The same is true of military decisions. We look critically at what George Armstrong Custer did at the Little Bighorn, so that we do not repeat his mistakes, but we do not dishonor the soldiers who died in that battle by doing so. We honor their bravery and seek to learn so that other equally brave soldiers do not die from the same mistakes. We look critically at the D-Day invasion, at the air drops behind enemy lines on the night before the invasion that went so disastrously wrong, at the deaths of soldiers who drowned leaving their LSTs before they could even reach the beaches at Normandy, not to dishonor them, but to learn from their deaths that others might not die from the same errors. We look critically at the D-Day invasion as well to learn what went right, so that we can build on those successes. We look critically at friendly fire deaths to find out what, if anything, was done wrong so that we can try to prevent friendly fire deaths in the future. No decision, no policy, is beyond criticism in this country and our veterans fought for that right.

In making these statements, I am not agreeing with those who criticize President Bush or criticized President Johnson. We have got to realize that agreeing with the right to be critical is NOT — it is NOT — the same as agreeing with the content of the criticism. The right to be critical, to say things that others might not agree with, to be clearly right or monumentally wrong, is what our veterans have fought for throughout our history.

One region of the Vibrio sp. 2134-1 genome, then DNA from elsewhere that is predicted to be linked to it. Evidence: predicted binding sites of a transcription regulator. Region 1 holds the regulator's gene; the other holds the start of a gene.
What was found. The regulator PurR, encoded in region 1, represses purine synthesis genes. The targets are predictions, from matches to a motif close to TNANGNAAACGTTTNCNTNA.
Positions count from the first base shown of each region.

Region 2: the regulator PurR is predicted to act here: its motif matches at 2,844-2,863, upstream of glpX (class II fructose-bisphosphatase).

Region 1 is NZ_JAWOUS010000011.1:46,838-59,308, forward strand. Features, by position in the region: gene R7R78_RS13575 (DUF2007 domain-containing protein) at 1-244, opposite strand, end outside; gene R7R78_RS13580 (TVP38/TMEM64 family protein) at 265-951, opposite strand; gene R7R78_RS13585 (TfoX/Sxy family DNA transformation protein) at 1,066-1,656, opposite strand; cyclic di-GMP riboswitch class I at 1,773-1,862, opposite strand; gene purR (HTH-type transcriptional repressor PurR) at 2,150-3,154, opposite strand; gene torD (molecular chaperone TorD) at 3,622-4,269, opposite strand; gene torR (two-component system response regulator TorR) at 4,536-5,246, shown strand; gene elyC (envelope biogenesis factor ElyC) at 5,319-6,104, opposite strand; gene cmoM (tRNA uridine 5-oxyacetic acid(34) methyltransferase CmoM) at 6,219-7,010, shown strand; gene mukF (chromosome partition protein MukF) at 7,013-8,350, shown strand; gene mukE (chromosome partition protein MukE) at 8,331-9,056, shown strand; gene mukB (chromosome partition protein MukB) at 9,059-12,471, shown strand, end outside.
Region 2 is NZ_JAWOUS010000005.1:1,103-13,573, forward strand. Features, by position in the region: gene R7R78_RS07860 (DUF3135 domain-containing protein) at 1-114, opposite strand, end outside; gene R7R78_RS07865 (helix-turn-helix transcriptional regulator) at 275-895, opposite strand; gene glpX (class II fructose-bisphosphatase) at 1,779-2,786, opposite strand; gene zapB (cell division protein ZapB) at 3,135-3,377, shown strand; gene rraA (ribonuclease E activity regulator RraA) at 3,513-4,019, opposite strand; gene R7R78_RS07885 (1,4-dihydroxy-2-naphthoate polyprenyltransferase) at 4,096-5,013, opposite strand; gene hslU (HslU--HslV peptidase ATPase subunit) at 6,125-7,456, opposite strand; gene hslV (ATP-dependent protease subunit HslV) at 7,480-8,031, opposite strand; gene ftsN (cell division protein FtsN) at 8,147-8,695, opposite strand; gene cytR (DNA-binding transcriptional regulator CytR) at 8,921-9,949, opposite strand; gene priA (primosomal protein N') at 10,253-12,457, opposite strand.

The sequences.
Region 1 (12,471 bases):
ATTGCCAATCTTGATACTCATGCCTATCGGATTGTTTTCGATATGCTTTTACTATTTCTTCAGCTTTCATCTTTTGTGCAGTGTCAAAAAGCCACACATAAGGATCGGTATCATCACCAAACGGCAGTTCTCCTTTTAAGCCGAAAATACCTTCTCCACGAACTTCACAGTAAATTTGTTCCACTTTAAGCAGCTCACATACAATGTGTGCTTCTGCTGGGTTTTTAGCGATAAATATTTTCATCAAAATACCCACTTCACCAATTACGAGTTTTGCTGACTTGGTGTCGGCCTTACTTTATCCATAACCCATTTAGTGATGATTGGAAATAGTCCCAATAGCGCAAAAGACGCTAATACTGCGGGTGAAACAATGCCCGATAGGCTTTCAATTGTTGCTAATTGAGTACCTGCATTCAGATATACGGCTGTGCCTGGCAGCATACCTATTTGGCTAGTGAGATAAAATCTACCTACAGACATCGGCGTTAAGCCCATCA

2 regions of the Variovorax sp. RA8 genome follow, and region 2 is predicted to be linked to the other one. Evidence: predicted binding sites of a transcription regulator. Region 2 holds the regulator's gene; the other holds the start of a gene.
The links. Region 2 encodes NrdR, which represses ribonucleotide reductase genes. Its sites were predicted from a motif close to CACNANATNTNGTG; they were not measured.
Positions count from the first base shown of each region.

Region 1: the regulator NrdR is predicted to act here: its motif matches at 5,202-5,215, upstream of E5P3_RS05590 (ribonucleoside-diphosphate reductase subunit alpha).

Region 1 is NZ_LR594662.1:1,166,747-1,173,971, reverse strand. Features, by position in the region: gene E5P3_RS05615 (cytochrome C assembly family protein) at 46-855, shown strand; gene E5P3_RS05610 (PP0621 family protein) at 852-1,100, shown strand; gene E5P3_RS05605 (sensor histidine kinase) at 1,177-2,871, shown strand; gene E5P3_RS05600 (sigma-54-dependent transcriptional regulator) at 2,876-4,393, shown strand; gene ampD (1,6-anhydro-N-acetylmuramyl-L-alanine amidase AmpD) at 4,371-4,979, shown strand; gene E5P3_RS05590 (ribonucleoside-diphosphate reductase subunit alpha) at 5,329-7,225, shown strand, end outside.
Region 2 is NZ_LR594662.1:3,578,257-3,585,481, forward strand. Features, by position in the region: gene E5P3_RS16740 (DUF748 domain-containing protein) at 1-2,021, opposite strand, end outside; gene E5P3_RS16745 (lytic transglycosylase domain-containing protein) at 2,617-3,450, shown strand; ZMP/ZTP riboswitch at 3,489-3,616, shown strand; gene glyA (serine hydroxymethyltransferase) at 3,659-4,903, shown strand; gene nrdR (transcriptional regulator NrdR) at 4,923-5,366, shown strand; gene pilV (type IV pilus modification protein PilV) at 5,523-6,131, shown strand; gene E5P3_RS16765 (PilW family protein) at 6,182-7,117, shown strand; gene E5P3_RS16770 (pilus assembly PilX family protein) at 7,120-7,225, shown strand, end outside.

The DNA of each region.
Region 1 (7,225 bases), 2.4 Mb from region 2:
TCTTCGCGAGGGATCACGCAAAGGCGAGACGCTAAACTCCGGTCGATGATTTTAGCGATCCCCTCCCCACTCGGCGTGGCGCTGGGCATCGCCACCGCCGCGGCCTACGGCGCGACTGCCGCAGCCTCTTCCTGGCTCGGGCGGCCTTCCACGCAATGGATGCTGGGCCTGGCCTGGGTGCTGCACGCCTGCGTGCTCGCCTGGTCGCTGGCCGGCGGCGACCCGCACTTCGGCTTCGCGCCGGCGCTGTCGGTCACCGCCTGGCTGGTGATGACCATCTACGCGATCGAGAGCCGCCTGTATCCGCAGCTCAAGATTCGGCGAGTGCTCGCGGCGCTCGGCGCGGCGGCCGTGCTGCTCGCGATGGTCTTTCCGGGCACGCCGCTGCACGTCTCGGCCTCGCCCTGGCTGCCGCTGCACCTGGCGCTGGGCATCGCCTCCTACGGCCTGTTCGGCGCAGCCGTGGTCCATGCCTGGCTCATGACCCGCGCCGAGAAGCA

I come back to something my favorite war veteran, my dad, said quite a few years ago about the subject of flag burning. When I asked him about it during one of our conversations on our recent trip he said he hadn't changed his mind. He said then, and still believes, that he did not fight for a flag, for a piece of cloth. He fought for what that flag stood for, the freedom to say and do things that he might not agree with. To me, the second reason we celebrate Veterans' Day is to remember the freedoms that our veterans fought for.